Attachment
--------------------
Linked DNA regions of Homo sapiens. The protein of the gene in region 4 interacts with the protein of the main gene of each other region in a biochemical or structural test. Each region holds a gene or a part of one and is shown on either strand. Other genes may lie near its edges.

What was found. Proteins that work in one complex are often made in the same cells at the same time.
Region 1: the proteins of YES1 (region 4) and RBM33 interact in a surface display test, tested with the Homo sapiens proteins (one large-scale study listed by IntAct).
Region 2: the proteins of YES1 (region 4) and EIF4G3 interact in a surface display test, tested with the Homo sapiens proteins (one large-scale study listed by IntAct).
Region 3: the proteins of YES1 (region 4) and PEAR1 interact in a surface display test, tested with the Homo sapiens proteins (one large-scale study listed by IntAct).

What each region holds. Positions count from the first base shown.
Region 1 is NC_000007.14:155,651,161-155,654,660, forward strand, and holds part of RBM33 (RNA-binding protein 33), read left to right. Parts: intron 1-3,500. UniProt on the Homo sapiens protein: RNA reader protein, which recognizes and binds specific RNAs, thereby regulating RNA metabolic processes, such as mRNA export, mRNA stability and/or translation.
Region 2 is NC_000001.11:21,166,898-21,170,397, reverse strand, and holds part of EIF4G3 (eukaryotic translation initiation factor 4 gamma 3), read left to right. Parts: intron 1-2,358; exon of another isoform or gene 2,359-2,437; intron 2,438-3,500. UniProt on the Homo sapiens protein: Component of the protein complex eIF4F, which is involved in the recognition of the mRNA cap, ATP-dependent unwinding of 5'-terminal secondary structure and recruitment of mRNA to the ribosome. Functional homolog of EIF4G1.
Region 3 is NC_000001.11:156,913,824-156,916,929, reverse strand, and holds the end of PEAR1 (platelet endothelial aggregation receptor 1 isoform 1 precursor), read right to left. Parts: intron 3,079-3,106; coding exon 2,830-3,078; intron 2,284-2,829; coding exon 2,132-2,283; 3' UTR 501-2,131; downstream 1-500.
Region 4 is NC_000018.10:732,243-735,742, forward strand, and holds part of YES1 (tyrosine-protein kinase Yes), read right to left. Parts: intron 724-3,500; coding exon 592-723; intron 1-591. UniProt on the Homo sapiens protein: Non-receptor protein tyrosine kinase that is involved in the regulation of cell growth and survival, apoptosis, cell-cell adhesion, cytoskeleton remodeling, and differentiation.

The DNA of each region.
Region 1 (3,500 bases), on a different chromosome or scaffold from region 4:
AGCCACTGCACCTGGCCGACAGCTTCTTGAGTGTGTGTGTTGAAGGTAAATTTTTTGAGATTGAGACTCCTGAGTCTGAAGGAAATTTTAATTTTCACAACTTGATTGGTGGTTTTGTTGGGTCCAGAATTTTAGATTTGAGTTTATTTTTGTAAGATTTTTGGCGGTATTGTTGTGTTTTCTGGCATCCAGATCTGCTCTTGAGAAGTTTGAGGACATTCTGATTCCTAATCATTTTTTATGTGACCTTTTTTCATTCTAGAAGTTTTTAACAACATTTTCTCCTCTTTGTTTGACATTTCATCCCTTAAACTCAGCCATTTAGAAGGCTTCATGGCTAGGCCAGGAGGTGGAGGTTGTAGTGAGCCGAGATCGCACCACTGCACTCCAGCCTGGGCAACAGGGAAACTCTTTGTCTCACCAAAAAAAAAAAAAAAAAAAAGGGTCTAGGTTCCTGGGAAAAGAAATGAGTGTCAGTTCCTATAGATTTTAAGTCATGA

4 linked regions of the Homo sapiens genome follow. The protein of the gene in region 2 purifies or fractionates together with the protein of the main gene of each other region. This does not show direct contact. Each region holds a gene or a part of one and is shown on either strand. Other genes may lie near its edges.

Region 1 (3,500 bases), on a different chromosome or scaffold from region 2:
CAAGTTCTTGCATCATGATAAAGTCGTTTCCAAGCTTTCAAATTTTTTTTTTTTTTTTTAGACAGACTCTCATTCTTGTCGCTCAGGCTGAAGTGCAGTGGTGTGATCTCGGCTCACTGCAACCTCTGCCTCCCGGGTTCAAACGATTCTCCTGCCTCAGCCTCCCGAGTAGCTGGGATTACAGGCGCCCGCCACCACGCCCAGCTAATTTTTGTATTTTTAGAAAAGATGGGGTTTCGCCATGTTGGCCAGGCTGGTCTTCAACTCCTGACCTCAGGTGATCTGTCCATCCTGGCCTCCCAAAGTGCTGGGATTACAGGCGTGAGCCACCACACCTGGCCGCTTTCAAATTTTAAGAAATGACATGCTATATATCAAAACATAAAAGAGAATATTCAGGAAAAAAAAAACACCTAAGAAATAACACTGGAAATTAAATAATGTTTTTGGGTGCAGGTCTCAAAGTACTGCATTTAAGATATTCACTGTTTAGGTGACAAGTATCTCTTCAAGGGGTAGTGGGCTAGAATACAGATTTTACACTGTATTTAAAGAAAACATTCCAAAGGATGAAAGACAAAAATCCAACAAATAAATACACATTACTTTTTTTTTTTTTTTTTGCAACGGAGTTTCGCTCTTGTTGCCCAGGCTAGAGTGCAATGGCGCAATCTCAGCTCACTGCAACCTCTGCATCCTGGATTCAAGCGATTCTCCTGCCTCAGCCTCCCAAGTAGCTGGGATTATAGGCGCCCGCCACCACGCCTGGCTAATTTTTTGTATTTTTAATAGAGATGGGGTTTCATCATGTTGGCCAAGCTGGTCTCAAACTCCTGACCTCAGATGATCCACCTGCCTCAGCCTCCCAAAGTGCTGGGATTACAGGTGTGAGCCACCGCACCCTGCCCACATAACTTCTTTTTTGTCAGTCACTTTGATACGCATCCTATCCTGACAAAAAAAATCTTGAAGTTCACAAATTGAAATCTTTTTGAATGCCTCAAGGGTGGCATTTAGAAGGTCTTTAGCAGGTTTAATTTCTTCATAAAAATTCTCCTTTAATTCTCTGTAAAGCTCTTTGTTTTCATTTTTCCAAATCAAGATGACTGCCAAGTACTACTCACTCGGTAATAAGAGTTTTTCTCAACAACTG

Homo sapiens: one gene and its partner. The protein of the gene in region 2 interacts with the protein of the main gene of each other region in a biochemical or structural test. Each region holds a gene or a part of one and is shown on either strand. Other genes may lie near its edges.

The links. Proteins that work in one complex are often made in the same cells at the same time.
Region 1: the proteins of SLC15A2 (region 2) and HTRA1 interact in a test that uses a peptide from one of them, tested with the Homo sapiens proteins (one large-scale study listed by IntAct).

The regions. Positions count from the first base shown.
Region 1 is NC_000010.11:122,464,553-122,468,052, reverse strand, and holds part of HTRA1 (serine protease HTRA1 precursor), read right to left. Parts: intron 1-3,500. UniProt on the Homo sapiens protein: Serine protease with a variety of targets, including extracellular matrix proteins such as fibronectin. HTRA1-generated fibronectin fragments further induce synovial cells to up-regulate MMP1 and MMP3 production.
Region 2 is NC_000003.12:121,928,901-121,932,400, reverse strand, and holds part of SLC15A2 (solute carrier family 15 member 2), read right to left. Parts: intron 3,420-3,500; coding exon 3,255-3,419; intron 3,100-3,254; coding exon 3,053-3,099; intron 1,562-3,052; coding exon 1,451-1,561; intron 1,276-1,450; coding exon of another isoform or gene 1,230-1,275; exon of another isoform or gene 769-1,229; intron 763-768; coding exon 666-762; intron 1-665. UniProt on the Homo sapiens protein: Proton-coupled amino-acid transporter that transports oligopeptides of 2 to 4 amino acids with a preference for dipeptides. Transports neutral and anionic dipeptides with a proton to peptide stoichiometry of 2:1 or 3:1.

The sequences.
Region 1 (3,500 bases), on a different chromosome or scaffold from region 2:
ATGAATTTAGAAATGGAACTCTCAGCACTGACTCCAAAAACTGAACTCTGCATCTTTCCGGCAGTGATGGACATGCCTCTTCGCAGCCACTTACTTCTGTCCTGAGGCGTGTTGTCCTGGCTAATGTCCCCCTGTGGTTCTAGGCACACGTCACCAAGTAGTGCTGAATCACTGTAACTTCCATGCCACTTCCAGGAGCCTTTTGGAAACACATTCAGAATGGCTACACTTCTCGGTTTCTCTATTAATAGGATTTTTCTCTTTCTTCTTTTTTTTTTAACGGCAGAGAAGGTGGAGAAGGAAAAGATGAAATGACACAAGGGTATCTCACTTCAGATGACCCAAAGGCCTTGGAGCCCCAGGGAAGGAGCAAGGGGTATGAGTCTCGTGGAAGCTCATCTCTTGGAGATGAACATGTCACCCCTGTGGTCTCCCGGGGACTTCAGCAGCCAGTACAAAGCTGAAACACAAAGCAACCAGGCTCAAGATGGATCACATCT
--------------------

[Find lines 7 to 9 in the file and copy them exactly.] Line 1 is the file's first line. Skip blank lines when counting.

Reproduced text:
Region 1 is NC_000007.14:155,651,161-155,654,660, forward strand, and holds part of RBM33 (RNA-binding protein 33), read left to right. Parts: intron 1-3,500. UniProt on the Homo sapiens protein: RNA reader protein, which recognizes and binds specific RNAs, thereby regulating RNA metabolic processes, such as mRNA export, mRNA stability and/or translation.
Region 2 is NC_000001.11:21,166,898-21,170,397, reverse strand, and holds part of EIF4G3 (eukaryotic translation initiation factor 4 gamma 3), read left to right. Parts: intron 1-2,358; exon of another isoform or gene 2,359-2,437; intron 2,438-3,500. UniProt on the Homo sapiens protein: Component of the protein complex eIF4F, which is involved in the recognition of the mRNA cap, ATP-dependent unwinding of 5'-terminal secondary structure and recruitment of mRNA to the ribosome. Functional homolog of EIF4G1.
Region 3 is NC_000001.11:156,913,824-156,916,929, reverse strand, and holds the end of PEAR1 (platelet endothelial aggregation receptor 1 isoform 1 precursor), read right to left. Parts: intron 3,079-3,106; coding exon 2,830-3,078; intron 2,284-2,829; coding exon 2,132-2,283; 3' UTR 501-2,131; downstream 1-500.